Return to index page

Oil from Coal and Other Synthetic Fuels


Oil from Coal and Other Synthetic Fuels

Germany has no oil reserves but does have a lot of coal and a vigorous chemical industry. In the 1920s they developed a method of making fuel oil from coal using the Fischer-Tropsch process (or Fischer-Tropsch Synthesis). This takes in a mix of carbon monoxide and hydrogen, passing them over a catalyst (usually iron or cobalt based but nickel and ruthenium have also been used). Using this process you can make a synthetic petroleum substitute for use as lubrication oil or fuel. The first commercial production of petrol from coal may well have been at a works in Newcastle in about 1930(see Newcastle Benzol Co under 'Oil Companies' below) and a German chemist by the name of Alfred August Aicher (who became a British subject) obtained several patents for improvements to the process in the 1930s and 1940s. Aicher set up a company in 1930 called Synthetic Oils Ltd. (There is no connection with the Canadian company of the same name.) and from 1940 he was associated with a company called Petrocarbon Ltd.

In Britain Benzole (extracted from coal tar) proved to be a popular additive as a 50-50 mix with petrol. Benzol is made up mainly of benzene and toluene, the latter being an ingredient of TNT it was of particular importance during wartime. During World War One plants were set up to produce it for explosives, after the war these plants set up National Benzole to sell it, first to oil companies later as a 50/50 mix with petrol under their own brand. There is an illustration of the distillation towers at a benzole plant in the section Lineside Industries - Gas Works. Many such plants were described as a Naphtha Refinery.

Also in Britain with the problems of oil supply experienced in World War One there some interest in producing motor fuels from coal, of which the UK had plentiful supplies (although from a ton of coal you can recover only about two gallons of petrol, plus a lot of coal gas and coke). The photo below shows a coal to oil plant built by ICI at Billingham in the 1930s to manufacture synthetic petrol. This plant is nicely compact and allows regular visits by coal wagons and tank wagons, both sharing a common siding if space is tight (note the coal wagons can remain at the end of the siding whilst tankers are filled closer to the entrance). During the later part of World War Two the plant changed to using creosote in place of coal.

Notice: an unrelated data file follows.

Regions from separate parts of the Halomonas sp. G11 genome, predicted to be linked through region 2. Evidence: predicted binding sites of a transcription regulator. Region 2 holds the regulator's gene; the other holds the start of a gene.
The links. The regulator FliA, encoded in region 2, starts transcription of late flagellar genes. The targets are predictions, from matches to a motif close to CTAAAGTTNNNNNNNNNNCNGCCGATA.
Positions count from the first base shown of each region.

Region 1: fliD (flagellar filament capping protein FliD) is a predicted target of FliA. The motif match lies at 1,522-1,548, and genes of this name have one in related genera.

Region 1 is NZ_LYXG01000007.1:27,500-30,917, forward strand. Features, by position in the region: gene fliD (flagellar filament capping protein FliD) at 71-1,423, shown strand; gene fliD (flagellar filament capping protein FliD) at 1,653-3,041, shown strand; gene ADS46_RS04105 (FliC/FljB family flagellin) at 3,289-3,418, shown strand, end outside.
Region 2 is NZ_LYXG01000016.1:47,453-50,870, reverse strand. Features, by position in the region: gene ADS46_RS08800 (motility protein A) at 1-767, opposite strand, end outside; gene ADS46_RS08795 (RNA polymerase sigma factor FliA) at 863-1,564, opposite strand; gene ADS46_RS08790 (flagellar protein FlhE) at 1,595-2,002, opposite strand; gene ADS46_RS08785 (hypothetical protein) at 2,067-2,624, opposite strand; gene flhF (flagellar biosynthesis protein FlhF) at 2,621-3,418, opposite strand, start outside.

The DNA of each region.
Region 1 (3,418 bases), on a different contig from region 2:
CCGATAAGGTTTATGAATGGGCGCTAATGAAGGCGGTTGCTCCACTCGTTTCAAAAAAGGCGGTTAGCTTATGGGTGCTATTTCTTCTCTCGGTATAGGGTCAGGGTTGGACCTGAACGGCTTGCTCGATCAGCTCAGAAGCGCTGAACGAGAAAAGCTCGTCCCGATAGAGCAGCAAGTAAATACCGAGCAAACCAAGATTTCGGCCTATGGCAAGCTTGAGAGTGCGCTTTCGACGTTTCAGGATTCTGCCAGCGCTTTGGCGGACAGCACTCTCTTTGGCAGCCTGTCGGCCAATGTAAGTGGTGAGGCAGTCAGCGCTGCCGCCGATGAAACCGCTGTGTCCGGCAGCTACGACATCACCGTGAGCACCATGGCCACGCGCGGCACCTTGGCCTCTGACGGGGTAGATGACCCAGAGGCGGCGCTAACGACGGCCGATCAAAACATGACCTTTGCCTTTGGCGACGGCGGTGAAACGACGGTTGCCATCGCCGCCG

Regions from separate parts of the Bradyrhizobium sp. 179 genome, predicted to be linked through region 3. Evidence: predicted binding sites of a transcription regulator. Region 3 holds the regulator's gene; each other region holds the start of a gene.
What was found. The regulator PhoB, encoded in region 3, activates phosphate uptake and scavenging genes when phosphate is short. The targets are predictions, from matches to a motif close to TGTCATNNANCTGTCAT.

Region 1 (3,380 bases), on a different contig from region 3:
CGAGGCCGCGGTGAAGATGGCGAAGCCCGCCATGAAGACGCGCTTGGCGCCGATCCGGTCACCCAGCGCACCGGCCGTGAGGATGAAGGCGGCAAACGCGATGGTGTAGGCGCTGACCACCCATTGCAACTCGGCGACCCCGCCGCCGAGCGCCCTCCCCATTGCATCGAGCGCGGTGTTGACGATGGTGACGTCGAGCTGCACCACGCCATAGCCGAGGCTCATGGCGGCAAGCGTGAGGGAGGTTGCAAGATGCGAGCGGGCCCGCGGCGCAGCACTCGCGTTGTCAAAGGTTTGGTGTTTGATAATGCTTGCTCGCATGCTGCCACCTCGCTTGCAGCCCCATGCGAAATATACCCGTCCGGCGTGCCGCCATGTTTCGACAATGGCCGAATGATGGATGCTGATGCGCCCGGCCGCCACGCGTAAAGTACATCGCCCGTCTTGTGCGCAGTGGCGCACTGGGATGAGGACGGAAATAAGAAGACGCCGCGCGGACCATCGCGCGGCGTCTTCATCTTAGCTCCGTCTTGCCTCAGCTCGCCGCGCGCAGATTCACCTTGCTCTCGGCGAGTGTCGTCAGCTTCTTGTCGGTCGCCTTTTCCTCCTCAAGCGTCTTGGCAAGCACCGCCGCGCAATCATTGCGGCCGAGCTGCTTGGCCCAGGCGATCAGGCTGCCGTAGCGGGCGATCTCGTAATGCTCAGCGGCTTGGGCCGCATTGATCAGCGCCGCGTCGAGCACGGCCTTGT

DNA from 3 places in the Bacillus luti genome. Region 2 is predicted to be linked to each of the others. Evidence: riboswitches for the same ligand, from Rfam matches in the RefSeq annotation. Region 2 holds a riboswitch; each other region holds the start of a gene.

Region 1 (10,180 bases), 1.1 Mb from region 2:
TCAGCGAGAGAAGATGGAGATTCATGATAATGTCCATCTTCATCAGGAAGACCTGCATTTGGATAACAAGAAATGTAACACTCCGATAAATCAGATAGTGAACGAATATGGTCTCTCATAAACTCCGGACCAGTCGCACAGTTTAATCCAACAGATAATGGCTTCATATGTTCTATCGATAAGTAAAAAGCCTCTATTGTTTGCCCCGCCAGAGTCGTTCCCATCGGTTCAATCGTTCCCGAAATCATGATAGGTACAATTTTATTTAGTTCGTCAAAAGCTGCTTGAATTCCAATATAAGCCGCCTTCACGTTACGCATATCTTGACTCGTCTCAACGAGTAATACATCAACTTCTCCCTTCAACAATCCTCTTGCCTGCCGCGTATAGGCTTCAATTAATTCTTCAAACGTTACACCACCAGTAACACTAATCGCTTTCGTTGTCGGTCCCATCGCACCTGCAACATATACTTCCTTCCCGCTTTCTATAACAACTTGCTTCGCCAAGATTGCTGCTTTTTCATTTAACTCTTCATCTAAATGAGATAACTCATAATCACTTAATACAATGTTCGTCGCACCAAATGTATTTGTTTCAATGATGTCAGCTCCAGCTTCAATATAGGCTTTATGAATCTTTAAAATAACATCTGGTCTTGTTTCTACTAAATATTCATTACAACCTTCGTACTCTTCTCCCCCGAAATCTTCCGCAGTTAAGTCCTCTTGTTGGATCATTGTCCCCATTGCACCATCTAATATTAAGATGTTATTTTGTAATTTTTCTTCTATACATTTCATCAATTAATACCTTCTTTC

Fig ___ Model of the ICI oil plant at Billingham

Model of the ICI oil plant at Billingham

During World War Two German and Japan both used the Fischer-Tropsch process to produce fuels and lubricants, in Germany these were known as ersatz (which is German for substitute). One side effect was that they found these oils were less liable to freeze during the Russian winter (petroleum oils contain waxes which do freeze, or rather thicken, at low temperatures).

Synthetic oil fuel fell from favour after World War Two as supplies of cheap petroleum oil became plentiful, however countries with limited access to the cheap oil developed the process further (even today a lot of the diesel in South Africa is made from synthetic oils). The non-freezing qualities of the synthetics were of some interest however and 1961 a firm called Morris's (best known for their lubricants) developed a product called Scyllan which could be added to diesel fuel to prevent the waxes in the fuel thickening and causing problems in cold weather.

As a component for lubricating oils the synthetics have remained of considerable interest, and modern synthetic lubrication oils are widely considered preferable to mineral oils.

It is estimated that we have now consumed about a third of the available petroleum oil and hence in the future synthetic oils (which can be made from coal or vegetable matter) will become increasingly important.

^
Go to top of page